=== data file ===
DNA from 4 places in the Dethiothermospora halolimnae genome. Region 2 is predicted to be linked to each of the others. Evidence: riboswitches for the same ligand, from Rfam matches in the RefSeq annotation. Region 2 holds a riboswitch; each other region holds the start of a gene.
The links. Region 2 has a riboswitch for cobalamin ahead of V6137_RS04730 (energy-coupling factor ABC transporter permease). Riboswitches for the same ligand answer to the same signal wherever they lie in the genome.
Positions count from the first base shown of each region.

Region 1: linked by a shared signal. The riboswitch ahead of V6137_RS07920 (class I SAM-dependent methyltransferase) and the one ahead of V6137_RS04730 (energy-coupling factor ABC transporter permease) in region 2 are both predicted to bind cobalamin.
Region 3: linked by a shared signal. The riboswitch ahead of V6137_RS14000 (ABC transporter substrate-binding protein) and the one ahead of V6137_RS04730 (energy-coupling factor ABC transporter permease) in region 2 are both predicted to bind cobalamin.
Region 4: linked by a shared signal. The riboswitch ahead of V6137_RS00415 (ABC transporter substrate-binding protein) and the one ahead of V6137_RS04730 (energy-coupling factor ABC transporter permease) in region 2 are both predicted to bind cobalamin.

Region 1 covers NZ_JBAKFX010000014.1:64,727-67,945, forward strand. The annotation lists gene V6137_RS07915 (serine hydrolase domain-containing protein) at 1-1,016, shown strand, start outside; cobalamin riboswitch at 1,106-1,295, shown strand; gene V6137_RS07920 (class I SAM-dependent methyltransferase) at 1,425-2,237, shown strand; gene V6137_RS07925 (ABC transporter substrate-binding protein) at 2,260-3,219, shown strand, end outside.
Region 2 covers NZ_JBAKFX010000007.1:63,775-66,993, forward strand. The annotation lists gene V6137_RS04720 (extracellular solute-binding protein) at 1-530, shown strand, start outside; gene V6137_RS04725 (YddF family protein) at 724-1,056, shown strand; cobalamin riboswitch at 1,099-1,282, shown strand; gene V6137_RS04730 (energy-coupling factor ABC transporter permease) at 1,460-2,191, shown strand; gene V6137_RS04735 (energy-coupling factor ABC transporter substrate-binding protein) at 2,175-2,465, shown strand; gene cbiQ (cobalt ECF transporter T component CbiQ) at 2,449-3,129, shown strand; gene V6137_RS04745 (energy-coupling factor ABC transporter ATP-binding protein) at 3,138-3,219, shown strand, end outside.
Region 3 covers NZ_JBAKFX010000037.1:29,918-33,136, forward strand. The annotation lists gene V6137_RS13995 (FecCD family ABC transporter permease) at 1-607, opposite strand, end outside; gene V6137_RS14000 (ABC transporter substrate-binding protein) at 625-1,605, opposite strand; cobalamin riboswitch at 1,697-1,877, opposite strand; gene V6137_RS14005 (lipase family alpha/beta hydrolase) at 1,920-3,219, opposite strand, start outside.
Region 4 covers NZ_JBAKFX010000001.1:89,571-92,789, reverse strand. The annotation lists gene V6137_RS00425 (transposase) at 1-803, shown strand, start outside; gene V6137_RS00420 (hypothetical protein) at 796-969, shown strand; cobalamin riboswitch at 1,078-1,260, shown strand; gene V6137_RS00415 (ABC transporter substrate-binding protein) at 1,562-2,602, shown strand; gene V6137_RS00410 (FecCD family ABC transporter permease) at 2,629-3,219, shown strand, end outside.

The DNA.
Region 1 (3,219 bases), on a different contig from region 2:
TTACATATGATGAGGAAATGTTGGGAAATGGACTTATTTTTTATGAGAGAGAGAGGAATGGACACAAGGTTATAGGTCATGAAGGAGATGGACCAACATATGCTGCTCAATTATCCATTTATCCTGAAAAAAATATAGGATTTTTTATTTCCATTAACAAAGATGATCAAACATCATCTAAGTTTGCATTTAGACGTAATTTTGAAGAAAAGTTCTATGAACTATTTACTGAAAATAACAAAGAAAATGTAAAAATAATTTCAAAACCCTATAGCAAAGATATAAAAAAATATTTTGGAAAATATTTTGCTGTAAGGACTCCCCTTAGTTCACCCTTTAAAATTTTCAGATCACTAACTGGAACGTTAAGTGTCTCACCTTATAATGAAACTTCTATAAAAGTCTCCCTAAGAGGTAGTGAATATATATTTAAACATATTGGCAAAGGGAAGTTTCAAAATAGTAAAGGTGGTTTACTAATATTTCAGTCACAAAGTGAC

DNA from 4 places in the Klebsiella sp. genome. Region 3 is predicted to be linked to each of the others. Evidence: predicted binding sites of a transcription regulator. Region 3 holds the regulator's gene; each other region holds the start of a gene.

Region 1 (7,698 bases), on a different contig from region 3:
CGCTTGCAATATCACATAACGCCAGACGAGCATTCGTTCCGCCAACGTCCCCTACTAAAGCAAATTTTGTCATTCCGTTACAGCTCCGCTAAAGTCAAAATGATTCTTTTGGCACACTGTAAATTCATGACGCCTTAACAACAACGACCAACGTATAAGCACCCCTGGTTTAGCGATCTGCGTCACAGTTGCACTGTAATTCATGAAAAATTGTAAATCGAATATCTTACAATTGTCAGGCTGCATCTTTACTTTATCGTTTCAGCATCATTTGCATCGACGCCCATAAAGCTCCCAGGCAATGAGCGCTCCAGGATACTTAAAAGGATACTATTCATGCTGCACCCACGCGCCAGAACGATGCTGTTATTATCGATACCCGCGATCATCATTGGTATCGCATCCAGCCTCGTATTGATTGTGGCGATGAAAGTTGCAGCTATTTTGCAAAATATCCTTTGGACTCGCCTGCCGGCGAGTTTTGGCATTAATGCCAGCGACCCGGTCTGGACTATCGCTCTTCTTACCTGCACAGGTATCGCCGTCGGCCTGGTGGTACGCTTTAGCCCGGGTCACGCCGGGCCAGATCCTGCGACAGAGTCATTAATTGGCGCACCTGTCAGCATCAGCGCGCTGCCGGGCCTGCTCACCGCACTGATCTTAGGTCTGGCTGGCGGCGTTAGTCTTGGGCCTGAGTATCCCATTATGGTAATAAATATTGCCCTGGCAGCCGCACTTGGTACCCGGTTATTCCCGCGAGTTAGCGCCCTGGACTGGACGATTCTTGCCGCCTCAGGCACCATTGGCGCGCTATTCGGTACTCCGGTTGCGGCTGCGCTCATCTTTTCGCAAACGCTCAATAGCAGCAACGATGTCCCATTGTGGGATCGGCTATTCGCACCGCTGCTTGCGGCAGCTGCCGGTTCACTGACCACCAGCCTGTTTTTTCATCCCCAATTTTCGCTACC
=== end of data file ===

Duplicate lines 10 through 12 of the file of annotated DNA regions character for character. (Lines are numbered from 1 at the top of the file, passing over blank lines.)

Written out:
Region 4 covers NZ_JBAKFX010000001.1:89,571-92,789, reverse strand. The annotation lists gene V6137_RS00425 (transposase) at 1-803, shown strand, start outside; gene V6137_RS00420 (hypothetical protein) at 796-969, shown strand; cobalamin riboswitch at 1,078-1,260, shown strand; gene V6137_RS00415 (ABC transporter substrate-binding protein) at 1,562-2,602, shown strand; gene V6137_RS00410 (FecCD family ABC transporter permease) at 2,629-3,219, shown strand, end outside.

The DNA.
Region 1 (3,219 bases), on a different contig from region 2: